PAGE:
Socket module bug on OpenVMS

Jean-Paul Calderone exarkun at
Sun Oct 22 19:18:13 CEST 2006

On Sun, 22 Oct 2006 19:00:22 +0200, Irmen de Jong <irmen.nospam at> wrote:
>Recently I was bitten by an apparent bug in the BSD socket layer
>on Open VMS. Specifically, it appears that VMS defines MSG_WAITALL
>in socket.h but does not implement it (it is not in the documentation).
>And I use the socket.MSG_WAITALL flag on my recv() calls... and
>then they crash on OpenVMS.
>I don't have access to an OpenVMS machine myself so could someone
>else that has (or has more knowledge of it) shed some light on it?
>This also raises the question to what extent Python itself should
>work around platform specific "peculiarities", such as this one.
>There's another problem with socket code on Windows and VMS systems,
>where you get strange exceptions when using a "too big" recv() buffer.
>Things like this force me into writing all sorts of error checking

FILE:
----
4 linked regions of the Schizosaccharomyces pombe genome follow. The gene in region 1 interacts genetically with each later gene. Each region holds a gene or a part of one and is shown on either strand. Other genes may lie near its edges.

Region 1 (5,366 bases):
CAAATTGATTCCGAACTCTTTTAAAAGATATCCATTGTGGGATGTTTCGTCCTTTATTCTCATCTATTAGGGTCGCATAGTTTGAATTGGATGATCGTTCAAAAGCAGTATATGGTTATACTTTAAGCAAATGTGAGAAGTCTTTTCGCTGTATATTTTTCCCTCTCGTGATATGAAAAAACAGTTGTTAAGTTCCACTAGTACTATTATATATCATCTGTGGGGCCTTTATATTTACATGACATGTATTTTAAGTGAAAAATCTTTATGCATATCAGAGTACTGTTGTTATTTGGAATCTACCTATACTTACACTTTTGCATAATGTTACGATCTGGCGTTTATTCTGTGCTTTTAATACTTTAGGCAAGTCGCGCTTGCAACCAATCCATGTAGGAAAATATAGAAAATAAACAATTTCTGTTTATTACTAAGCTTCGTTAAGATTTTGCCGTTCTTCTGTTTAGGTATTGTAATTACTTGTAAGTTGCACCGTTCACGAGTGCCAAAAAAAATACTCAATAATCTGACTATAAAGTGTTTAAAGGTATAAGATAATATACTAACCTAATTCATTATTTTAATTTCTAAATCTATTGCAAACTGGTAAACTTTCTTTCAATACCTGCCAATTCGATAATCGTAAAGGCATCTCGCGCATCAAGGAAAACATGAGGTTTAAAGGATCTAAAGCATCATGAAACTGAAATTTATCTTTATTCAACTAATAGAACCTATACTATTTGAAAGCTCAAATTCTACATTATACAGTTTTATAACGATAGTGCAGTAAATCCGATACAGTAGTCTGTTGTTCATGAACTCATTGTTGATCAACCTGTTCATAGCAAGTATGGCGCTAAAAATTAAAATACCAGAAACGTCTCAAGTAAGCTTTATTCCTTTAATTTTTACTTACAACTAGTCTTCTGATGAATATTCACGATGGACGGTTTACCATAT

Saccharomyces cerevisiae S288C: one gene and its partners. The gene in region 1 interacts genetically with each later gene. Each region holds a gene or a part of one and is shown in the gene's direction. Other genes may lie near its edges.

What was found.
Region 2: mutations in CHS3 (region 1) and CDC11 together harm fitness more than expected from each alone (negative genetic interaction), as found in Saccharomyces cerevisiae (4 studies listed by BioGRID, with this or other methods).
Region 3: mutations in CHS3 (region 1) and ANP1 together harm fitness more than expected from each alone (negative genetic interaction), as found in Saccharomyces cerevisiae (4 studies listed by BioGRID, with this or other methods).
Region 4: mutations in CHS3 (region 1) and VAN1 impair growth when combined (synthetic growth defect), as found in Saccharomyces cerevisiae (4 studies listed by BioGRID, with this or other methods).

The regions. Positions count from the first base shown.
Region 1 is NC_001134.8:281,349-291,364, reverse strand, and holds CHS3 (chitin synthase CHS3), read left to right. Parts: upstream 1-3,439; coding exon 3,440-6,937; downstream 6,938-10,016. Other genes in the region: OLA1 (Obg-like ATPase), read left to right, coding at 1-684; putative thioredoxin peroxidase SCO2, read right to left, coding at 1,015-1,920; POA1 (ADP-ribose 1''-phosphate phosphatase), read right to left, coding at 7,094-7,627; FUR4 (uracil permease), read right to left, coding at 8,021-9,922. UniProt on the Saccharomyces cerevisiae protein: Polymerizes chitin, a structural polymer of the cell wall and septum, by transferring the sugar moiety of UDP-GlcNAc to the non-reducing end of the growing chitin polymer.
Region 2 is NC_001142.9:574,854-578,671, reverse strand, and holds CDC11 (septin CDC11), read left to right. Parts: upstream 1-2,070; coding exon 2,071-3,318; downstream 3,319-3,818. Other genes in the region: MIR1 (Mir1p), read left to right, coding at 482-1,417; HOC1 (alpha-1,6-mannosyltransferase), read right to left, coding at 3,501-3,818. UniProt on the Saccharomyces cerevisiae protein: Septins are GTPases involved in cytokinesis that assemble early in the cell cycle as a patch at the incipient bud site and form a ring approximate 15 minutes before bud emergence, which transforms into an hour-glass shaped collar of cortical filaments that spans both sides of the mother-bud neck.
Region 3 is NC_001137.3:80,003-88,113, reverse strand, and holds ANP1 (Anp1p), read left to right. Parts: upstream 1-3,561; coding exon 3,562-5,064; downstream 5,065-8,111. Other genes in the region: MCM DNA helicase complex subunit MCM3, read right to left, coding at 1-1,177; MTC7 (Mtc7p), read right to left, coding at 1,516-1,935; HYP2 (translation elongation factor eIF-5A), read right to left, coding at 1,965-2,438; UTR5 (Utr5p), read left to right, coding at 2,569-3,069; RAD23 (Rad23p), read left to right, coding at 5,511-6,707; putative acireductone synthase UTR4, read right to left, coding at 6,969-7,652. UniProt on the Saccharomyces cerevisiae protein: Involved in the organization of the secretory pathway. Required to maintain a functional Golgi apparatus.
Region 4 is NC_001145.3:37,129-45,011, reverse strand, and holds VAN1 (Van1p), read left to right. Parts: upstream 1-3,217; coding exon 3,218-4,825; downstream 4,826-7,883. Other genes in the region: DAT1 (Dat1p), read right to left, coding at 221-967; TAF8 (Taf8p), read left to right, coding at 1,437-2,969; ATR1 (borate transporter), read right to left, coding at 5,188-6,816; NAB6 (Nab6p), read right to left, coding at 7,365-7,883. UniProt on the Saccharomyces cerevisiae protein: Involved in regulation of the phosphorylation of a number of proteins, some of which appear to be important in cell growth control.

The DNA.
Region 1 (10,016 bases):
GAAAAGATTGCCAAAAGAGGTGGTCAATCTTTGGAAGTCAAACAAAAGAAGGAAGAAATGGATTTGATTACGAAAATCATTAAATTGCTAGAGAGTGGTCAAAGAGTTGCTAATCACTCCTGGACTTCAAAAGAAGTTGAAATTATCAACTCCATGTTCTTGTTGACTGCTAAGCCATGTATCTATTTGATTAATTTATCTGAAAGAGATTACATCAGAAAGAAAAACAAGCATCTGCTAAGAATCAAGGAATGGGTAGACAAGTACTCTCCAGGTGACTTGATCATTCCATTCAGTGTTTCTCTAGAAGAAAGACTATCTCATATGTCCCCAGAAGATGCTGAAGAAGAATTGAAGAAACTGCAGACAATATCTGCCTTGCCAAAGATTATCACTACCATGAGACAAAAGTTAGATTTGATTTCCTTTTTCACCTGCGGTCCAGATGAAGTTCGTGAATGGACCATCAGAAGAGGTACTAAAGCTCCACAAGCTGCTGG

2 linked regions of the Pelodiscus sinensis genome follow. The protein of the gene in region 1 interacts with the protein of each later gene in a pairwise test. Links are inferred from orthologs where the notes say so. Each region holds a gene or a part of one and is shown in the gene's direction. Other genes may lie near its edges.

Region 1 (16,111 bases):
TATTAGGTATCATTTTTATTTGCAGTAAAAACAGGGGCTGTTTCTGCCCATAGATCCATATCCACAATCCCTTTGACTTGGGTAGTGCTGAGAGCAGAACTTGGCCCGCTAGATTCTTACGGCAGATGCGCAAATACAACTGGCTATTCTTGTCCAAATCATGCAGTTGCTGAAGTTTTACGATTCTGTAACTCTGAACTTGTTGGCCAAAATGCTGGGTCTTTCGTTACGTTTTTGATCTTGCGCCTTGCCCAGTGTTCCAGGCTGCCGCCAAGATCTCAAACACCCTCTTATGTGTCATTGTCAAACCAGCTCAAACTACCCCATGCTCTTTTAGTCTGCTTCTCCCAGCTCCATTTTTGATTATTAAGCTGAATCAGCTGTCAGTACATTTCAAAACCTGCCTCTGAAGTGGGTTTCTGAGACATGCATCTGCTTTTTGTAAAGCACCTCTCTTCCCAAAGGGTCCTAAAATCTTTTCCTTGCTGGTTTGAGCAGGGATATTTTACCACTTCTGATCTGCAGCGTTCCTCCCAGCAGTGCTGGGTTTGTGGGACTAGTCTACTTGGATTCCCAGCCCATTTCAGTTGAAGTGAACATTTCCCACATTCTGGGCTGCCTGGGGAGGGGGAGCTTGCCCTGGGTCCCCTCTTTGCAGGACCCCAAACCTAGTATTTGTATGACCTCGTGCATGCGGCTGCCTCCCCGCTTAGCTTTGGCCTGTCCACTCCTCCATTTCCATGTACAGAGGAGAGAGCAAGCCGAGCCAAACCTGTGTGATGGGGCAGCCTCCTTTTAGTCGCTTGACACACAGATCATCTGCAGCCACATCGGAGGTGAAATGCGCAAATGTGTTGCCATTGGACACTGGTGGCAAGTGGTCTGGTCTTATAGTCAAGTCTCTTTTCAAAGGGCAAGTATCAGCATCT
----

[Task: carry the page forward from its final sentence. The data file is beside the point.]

>code or platform specific functions, to work around these bugs.
>Just for what was supposed to be a simple socket recv() and a
>simple socket send()...
>In my opinion Python's socket module itself could implement these
>workarounds. That would make user code a lot cleaner and less
>error prone, and more portable. What do other people think?

I think everyone can agree that Python shouldn't crash.  It sounds like
the MSG_WAITALL check could be made somewhat more paranoid to detect the
behavior exhibited by OpenVMS.  Of course, in practice, this is weighed
against developer time and relevative popularity of various platforms.
How many people are using Python on OpenVMS?

Whether Python should propagate other kinds of errors from the underlying
platform is a harder question though.  At the lowest level interface, it
seems to me that it _should_ propagate them.  If there is a general way to
handle them, then a higher layer can be built on top of that lowest level
which does so.  Applications which are not interested in dealing with these
errors can use the higher-level interface (and it probably even makes sense
to recommend the high-level interface for most applications).  Python doesn't
always do a good job of keeping the high and low levels separate though, and
this seems like an area in which Python could stand some improvement.


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